Here’s Jonathan Franzen on what’s wrong with the modern world. You’ll have to read this twice, or, at least, I will have to (and intend to).
I’m wary of what a playwright friend calls “old poopism,” and Franzen, a novelist I admire tremendously, does come across here as an old poop. Whether or not we have the time to read impenetrable writers like Karl Kraus (of whom I’d never heard, even after reading I think five biographies of Franz Kafka), we have little or no access to his writing or his ideas. Or, at least, we never did — until the Internet, which is one of those pesky new-world developments Franzen seems to be deploring.
(Full disclosure: I make my living almost entirely via these newfangled things associated with the Internet. But whether or not that contributes to my bias, I’ve always been more interested in the future than the past.)
Culturally, here’s where I most often hear old poopism, and no, it isn’t with regard to technology. Most of the people I come across all over the country embrace technology; those who don’t, want to but don’t know how to. I have a friend who is 84 and exceedingly interesting (he went from the CIA into real estate, and then Democratic politics; there is some joke waiting to be made there); another friend and I were trying to teach him how to text when we were all out of town together, and then discovered his shortfall: an ancient cellphone with all the computing power of an Etch-a-Sketch that turned texting into a hard-fought endeavor. He hasn’t gotten a smartphone yet (Ken, are you listening?), but he’s a regular on Facebook and email. My mother, at age 88, wishes she could understand some of these things, because she sees the benefits — long-distance interaction with relatives that includes more than just a phone call. So, again, whether it’s with clients or friends or relatives or colleagues, I don’t see any resistance to technology.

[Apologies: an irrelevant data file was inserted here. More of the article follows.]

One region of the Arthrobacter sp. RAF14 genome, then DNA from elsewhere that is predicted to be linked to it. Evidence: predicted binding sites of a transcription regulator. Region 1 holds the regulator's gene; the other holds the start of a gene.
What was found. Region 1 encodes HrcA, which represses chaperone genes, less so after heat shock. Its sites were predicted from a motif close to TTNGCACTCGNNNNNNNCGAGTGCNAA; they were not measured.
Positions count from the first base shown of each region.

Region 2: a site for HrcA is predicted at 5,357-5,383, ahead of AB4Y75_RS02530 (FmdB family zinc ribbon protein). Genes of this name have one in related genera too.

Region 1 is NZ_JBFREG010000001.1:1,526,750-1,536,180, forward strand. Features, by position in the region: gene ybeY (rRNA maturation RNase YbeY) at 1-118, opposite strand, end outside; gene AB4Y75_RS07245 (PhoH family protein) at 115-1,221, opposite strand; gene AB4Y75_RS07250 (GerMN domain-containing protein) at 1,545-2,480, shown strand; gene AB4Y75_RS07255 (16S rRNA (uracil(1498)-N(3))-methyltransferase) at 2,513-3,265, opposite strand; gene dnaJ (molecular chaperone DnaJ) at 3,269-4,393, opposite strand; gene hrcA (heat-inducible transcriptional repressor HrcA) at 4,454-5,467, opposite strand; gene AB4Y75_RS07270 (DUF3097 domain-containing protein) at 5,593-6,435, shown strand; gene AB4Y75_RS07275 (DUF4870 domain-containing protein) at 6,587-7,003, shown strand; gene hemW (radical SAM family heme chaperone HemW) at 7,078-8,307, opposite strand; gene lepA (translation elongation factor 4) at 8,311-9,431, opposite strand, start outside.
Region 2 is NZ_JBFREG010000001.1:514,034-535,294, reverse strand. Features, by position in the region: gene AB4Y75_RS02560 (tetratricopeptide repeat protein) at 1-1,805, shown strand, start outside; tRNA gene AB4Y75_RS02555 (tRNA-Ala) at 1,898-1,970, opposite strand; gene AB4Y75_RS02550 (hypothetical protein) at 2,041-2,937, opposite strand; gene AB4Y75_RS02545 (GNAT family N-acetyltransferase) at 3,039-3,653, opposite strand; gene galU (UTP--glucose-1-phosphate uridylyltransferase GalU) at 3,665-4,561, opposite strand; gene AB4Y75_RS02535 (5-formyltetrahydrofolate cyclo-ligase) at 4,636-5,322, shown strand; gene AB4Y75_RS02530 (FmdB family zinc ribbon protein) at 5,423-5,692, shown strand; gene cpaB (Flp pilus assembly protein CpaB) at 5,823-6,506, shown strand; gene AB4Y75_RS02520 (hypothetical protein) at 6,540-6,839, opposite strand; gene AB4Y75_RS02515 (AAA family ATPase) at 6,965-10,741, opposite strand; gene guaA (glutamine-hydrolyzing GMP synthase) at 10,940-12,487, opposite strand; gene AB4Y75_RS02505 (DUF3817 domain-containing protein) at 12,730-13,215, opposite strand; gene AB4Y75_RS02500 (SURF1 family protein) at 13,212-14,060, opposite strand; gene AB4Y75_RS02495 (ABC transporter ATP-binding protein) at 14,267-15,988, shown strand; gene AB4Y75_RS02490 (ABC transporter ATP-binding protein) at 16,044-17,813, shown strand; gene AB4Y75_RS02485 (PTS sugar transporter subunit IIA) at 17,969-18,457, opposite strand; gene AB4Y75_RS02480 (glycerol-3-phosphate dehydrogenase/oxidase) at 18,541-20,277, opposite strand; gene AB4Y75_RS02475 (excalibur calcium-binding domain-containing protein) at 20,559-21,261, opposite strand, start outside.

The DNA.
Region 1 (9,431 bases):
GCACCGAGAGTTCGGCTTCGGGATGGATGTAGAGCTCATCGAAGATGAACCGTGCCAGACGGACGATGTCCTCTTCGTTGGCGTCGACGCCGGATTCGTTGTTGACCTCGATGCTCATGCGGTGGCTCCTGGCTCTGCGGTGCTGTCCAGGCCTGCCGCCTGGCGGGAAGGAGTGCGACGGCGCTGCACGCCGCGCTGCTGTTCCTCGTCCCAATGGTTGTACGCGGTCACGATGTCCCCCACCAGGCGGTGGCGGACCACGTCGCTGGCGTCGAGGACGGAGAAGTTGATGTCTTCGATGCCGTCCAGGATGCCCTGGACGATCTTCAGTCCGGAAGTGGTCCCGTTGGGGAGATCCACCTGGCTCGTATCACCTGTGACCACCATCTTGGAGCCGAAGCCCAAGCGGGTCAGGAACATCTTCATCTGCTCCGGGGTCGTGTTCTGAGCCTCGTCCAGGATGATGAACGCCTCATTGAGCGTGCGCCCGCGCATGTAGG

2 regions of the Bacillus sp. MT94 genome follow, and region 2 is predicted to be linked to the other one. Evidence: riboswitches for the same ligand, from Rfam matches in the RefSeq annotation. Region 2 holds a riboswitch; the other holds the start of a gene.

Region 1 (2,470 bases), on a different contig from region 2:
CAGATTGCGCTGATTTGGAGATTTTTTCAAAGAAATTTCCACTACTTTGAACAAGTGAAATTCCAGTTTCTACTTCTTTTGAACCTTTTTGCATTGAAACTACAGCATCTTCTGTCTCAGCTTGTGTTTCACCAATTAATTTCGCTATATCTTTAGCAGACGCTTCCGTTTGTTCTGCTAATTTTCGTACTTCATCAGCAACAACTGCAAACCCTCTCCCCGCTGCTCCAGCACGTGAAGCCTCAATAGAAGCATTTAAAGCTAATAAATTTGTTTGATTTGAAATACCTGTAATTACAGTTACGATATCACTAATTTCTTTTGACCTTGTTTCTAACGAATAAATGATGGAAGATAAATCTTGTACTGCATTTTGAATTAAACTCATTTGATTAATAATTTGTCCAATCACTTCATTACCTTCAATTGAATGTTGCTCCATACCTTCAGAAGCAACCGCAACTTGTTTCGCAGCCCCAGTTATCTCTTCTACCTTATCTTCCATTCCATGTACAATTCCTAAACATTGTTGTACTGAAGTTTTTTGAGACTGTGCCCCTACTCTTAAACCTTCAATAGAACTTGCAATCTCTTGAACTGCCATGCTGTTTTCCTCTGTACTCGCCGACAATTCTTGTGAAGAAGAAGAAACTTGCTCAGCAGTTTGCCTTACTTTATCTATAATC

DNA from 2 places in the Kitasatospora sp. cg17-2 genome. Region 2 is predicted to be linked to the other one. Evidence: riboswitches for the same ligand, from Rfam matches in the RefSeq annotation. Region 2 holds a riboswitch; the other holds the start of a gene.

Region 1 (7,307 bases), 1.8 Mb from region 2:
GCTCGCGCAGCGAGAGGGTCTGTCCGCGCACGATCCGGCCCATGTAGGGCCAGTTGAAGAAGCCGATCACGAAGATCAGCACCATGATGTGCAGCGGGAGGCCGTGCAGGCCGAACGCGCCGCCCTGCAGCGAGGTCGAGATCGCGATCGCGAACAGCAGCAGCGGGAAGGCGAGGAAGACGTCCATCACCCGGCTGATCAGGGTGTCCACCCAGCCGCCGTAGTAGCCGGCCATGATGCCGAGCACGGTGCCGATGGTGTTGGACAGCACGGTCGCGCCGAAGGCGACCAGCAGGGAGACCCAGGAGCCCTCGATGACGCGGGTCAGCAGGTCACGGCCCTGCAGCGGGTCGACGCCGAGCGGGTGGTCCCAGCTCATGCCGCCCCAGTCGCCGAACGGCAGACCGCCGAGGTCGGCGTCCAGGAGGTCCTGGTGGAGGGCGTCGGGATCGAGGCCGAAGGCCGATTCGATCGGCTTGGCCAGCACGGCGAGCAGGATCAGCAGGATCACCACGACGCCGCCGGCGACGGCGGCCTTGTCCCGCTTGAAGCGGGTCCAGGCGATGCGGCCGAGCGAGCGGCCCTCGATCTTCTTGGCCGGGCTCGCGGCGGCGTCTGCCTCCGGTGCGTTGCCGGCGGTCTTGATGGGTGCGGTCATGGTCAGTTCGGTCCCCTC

No, it’s music where I see it.
If I hear one more person proclaim the musical superiority of the ’60s or ’70s, I’m going to throw up. Because never before in the history of humankind have we had so much access to so much music, a lot of it really really good.
I could point you to some current musical favorites — and, in fact, I will. TV on the Radio is a terrific rock n’ roll band, one that acknowledges the past of straight-ahead rock n’ roll while bringing into play harmonic inventiveness and studio wizardry and the sort of oddball sounds and buzzes that to my ear always lend an extra dimension. Danger Mouse, whether recording with Gnarls Barkley or Broken Bells or on any of his innumerable other projects, is perhaps the foremost production talent since Brian Eno. Like Eno, Danger Mouse brings a distinctive sound and a sharp intelligence to everything he touches; unlike Eno, he can also play guitar, and drums, and keyboard, and bass — as I witnessed when I saw Broken Bells in concert two years ago. Gnarls Barkley especially shows that he, partnered with Cee-lo Green, can effortlessly summon up the best of Motown and make it fresh and danceable. Finally, I’m smitten with Of Mountains and Men, a merry alt-folk group from Iceland. Their sound is cheery and pours out of the radio like a perfect poolside cocktail.
I could go on — I like AWOL Nation and Polica as well, to name just two more — but I take the time to make this point because I guarantee you most people you run into over 35 are expressing their belief that music was somehow “better” as recently as… their early 20s. And it wasn’t. It just had a different emotional impact for them because they were in their early 20s. It is that way with technology (see Franzen, above, who seems to be extolling the virtues of the 19th century equivalent of a German literary fanzine) and it is that way with politics, and it is that way with culture.
Here’s my feeling: The past is past, and it isn’t coming back. One thing we know for sure about the past is this: No one lives there any more. If you’d like to shape the future, in your daily life or in the world, it’s better to make a clear-eyed assessment of its potential rather than to knee-jerk reject it for a prior era you’re romanticizing.